Historically, risk prediction models have been developed by applying traditional statistical models (ie, regression-based models and Cox) to cohort data [

Machine learning has been introduced as a novel method for processing large amounts of data, focused primarily on accurate prediction rather than understanding the relative effect of risk factors on disease. In some applications, machine learning methods have been found to improve upon traditional regression models for predicting various cardiovascular outcomes [

With this investigation, we examined the impact of varying time horizons on the prediction of incident MI. Using data from the Cardiovascular Health Study (CHS) [

Data were approved for use by the Cardiovascular Health Study Policies and Procedures Committee with accompanying data and materials distribution agreement.

We used anonymized data from the CHS [

We excluded patients with a baseline history of prior MI from the cohort. We examined 61 variables collected from the baseline exam, including demographic and biologic data (Table S1 in

Using an end point of incident MI, we applied multiple machine learning methods across varying time horizons to define an optimal risk prediction. Missing variable data was quite uncommon for baseline demographic and laboratory data. Although overall infrequent, missing data was more common for electrocardiogram variables. In these cases of missing data, imputation was performed on missing variables using median value replacement for continuous variables and most common replacement for categorical variables (

Analysis flowchart. CHD: Cardiovascular Health Study.

The data set was randomly split into a training set (80%) and a testing or validation set (20%). The training data set was used to construct 5 machine learning models: random forest, L1 (LASSO) regression, support vector machine, k-nearest neighbor, and gradient boosted decision tree. Hyperparameter tuning to identify the optimal values for parameters that are not learned during the training process was performed using the validation set. These models were then applied to the test set to examine model performance, which was assessed using an area under the receiver operating characteristic curve (AUROC). Additionally, we used the FHS coronary heart disease Cox proportional hazards regression model as a comparison to the machine learning models (Table S2 in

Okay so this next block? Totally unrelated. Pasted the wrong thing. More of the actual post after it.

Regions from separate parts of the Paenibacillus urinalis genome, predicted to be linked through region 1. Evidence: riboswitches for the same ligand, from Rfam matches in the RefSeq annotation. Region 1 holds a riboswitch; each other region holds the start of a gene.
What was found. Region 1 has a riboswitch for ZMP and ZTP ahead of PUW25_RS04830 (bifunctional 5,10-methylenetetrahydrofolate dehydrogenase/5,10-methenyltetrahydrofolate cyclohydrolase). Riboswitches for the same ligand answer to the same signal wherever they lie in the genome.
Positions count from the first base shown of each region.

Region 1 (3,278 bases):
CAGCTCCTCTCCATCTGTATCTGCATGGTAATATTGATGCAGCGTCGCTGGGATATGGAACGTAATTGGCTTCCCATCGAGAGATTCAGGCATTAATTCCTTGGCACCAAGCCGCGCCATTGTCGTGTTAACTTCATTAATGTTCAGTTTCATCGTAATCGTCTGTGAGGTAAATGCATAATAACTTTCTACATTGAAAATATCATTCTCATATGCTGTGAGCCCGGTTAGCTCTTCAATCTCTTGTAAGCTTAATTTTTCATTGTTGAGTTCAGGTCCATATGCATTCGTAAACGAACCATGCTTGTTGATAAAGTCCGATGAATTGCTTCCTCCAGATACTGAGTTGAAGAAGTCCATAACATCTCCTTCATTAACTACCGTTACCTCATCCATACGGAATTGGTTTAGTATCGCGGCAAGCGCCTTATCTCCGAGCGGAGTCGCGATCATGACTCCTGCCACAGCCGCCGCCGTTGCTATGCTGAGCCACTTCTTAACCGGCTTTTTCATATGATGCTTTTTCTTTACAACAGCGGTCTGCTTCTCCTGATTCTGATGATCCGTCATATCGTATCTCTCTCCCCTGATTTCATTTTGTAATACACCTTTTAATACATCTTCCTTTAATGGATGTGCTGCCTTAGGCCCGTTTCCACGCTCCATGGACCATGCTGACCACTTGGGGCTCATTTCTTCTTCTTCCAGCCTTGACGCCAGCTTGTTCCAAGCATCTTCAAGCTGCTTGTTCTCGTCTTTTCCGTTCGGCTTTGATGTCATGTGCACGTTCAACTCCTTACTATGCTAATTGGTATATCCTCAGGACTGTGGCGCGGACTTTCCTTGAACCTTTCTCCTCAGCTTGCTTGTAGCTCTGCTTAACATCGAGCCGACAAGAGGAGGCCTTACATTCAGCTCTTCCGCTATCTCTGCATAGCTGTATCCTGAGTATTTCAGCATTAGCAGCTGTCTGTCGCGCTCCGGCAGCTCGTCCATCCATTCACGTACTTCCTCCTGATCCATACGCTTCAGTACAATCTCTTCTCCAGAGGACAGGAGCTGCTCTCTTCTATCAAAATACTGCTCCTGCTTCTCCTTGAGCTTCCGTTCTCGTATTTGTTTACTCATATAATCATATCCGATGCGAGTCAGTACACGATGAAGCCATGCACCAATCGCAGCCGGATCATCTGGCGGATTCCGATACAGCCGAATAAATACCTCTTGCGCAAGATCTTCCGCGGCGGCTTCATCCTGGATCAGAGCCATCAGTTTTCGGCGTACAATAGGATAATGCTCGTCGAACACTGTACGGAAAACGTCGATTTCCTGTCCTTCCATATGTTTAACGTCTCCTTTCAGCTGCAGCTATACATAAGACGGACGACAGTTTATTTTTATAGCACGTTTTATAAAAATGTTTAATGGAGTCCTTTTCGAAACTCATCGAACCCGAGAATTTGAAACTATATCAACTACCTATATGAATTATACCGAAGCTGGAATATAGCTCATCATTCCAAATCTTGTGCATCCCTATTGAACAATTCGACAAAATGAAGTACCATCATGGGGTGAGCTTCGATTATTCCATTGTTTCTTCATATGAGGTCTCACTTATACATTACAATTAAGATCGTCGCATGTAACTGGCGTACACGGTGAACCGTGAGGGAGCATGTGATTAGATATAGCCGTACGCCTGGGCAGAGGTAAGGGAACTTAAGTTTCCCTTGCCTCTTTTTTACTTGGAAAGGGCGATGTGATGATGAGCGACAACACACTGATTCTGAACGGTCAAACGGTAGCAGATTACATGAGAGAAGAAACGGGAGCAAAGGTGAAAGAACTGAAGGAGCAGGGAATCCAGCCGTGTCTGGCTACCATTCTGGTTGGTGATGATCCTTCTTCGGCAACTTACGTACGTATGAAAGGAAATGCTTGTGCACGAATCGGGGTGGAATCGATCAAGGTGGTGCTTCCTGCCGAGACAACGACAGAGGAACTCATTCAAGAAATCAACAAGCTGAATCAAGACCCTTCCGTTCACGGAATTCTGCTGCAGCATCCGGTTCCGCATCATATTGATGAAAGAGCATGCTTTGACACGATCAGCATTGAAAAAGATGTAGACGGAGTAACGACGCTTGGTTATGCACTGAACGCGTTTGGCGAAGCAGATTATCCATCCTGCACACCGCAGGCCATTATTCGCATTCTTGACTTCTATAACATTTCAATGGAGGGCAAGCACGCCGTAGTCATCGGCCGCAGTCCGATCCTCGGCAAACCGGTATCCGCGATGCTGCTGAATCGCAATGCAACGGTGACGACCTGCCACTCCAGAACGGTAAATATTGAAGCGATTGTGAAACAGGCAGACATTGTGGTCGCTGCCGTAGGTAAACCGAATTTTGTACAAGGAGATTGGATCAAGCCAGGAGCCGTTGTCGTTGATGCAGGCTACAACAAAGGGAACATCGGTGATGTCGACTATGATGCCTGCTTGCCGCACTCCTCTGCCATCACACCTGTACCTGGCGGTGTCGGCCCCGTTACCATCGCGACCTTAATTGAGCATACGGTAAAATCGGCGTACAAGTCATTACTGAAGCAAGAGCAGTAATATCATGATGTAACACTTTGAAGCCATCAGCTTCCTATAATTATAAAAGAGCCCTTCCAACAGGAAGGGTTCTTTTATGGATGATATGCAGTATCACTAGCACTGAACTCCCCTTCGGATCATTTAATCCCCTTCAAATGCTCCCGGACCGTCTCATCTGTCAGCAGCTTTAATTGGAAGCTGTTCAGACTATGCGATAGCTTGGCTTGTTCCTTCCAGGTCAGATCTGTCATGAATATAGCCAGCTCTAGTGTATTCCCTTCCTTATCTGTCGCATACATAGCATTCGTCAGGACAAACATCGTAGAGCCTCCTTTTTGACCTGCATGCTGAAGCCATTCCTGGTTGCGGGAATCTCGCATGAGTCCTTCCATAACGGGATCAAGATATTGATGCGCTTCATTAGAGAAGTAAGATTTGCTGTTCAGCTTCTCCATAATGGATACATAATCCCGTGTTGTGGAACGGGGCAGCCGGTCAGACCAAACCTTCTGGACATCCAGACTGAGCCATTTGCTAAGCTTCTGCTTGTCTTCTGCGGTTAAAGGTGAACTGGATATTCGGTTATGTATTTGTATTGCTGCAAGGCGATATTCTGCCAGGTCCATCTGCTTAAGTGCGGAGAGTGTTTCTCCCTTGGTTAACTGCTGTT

Starting at 500 days, we looped each model over 500-day time horizons in order to identify the optimal predictive horizon up through 10,000 days of follow-up time. For each time horizon, variable importance algorithms were applied to the L1 regression and random forest models. In the L1 regression model, coefficients that are less helpful to the model were shrunk to zero, thereby removing unneeded variables altogether. The remaining coefficients are the variables selected. Because models use normalized inputs, direct comparison of coefficients can be performed based on the absolute value of the average coefficient for each input. In the random forest algorithm, we performed a “permutation” feature selection, which measures the prediction strength of each variable by measuring the decrease in accuracy when a given variable is essentially voided within the model.